Din­ers dis­re­spect Cana­dian an­them

The Guardian (Charlottetown) - - EDITORIAL -

Tonight I had the op­por­tu­nity to go to supper with my two sons - the younger is 16 and his 19-year-old brother. The el­der one is a proud re­servist home on a pass from a task­ing at Cana­dian Forces Base Gage­town, N.B. We were en­joy­ing our buf­fet meal at the Red Shores Race­track and Casino when dur­ing the course of our meal the na­tional an­them be­gan to play over the loud­speaker. Ev­ery­one in the res­tau­rant quickly rec­og­nized the na­tional an­them and rose to their feet - my son the re­servist be­ing one of the first as soon as he heard the an­them.

Ev­ery­one’s good, well, al­most ev­ery­one, the peo­ple at the next ta­ble didn’t bother to get up. Shame on them. As I stood there I could feel the blood run to my face. My sons and I stood in dis­be­lief as the en­tire an­them played out and these peo­ple did not rise to their feet. I thought, well, give them the ben­e­fit of the doubt. Maybe they can’t stand. No, they could walk up the stairs to get their plate filled at the buf­fet, so no, that wasn’t the rea­son. The rea­son was lack of pride - that’s all that I could see.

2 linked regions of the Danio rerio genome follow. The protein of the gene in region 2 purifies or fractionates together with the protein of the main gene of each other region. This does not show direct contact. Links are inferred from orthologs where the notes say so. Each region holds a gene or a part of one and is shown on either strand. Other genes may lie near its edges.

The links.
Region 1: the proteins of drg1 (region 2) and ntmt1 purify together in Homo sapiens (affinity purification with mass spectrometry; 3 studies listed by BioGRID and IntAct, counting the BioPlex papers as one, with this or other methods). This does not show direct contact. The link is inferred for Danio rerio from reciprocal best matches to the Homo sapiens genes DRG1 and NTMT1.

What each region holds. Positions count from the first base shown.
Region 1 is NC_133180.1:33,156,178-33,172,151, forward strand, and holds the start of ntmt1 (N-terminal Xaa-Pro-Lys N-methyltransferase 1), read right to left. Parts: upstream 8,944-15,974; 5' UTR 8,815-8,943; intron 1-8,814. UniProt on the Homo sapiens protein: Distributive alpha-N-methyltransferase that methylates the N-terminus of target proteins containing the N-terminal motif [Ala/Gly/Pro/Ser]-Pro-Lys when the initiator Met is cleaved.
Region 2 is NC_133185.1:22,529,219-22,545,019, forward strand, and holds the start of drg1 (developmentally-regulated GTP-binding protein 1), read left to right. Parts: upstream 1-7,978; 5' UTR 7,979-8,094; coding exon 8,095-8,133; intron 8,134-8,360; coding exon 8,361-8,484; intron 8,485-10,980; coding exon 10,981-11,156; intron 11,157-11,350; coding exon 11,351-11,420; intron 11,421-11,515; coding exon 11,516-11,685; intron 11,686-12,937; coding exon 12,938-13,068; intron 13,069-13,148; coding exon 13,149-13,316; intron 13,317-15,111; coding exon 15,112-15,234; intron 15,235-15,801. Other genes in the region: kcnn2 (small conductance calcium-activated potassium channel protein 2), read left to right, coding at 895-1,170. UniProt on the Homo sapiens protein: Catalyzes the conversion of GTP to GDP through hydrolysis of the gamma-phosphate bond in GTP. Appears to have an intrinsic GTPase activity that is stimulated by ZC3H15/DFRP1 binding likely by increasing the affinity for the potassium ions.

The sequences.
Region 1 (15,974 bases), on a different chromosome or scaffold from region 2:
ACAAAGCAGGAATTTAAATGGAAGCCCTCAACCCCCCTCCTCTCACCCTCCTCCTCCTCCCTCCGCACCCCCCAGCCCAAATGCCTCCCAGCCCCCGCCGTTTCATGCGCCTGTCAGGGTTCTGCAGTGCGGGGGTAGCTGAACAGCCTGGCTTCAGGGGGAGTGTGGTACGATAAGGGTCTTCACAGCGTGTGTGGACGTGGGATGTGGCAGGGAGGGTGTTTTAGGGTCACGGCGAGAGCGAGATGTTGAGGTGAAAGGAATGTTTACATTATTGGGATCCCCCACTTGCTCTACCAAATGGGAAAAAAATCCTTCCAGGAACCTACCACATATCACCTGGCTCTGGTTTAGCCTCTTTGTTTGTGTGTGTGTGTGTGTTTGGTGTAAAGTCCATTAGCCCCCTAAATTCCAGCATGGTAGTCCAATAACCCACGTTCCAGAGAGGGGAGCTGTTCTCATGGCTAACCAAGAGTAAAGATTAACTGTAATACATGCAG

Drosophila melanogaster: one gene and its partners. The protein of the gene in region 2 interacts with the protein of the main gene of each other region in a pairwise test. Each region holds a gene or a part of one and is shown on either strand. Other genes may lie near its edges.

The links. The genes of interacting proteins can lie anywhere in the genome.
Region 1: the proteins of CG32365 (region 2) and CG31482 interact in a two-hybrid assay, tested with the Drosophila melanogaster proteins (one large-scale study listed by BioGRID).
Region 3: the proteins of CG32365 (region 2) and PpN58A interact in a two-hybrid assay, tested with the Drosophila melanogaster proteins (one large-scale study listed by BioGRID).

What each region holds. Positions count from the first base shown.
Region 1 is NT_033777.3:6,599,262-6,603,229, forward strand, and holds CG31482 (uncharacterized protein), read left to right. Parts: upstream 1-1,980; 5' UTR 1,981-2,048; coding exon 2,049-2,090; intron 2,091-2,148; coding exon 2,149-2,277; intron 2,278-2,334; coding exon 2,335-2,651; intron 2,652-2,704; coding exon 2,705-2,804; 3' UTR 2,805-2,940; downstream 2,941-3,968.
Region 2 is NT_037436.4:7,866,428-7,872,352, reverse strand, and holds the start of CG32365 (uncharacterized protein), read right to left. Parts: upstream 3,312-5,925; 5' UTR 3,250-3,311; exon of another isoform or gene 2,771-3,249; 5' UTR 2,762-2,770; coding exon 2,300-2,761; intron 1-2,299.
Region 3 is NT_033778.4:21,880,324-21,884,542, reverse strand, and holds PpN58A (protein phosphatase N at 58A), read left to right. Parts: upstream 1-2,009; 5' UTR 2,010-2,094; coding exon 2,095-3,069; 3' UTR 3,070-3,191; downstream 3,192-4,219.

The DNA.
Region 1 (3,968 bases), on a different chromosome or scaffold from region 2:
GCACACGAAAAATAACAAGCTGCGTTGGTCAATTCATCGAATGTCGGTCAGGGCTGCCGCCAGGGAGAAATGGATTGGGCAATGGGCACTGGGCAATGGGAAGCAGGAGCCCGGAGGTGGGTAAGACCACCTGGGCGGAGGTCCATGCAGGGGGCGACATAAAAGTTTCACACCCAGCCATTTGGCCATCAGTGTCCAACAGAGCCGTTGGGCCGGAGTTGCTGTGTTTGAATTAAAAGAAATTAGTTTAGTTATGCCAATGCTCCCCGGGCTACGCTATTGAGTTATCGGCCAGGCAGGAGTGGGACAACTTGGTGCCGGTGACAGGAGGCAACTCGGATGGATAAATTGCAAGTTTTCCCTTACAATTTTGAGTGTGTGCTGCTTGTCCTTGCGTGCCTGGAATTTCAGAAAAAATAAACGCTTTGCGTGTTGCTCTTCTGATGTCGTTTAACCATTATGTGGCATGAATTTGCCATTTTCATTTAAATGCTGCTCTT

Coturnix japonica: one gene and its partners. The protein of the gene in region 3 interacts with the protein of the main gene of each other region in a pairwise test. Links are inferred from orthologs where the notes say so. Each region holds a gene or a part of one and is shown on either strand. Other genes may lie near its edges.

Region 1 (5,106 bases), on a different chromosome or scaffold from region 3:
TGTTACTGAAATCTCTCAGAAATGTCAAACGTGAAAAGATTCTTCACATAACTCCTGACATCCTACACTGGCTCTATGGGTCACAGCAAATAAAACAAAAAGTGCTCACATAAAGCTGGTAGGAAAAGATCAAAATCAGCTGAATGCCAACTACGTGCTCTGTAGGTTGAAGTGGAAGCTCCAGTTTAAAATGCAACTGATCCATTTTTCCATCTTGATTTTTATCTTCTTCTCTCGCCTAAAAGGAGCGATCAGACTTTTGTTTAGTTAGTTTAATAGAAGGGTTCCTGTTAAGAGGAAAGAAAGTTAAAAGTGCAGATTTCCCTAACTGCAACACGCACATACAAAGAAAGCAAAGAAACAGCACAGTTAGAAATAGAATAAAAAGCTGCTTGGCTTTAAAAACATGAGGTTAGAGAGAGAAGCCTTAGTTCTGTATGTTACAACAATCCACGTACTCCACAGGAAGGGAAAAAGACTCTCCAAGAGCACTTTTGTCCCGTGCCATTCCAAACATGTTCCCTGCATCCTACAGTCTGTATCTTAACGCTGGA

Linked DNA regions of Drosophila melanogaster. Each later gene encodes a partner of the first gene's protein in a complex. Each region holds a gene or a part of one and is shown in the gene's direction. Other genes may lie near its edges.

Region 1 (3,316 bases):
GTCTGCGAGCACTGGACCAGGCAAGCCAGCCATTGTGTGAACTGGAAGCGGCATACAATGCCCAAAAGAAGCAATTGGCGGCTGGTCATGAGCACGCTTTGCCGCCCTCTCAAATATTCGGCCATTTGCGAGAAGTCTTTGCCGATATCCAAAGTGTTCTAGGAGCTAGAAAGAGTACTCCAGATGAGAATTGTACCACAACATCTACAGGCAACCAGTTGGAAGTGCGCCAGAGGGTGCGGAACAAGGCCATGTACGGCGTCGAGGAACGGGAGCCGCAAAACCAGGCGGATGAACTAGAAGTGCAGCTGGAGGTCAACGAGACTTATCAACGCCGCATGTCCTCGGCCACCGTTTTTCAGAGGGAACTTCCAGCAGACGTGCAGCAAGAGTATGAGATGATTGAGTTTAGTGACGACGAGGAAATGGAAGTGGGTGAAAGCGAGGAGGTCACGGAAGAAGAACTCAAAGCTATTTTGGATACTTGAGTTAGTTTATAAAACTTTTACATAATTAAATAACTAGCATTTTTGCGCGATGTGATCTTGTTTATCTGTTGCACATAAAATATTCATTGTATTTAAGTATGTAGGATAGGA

Have some re­spect for your coun­try. Stand as tall and proud as you are able. Show re­spect for your flag, your an­them, and your sol­diers. And when you hear the an­them, put down your fork, re­move your hat and get on your feet. Phil Allen, Stratford

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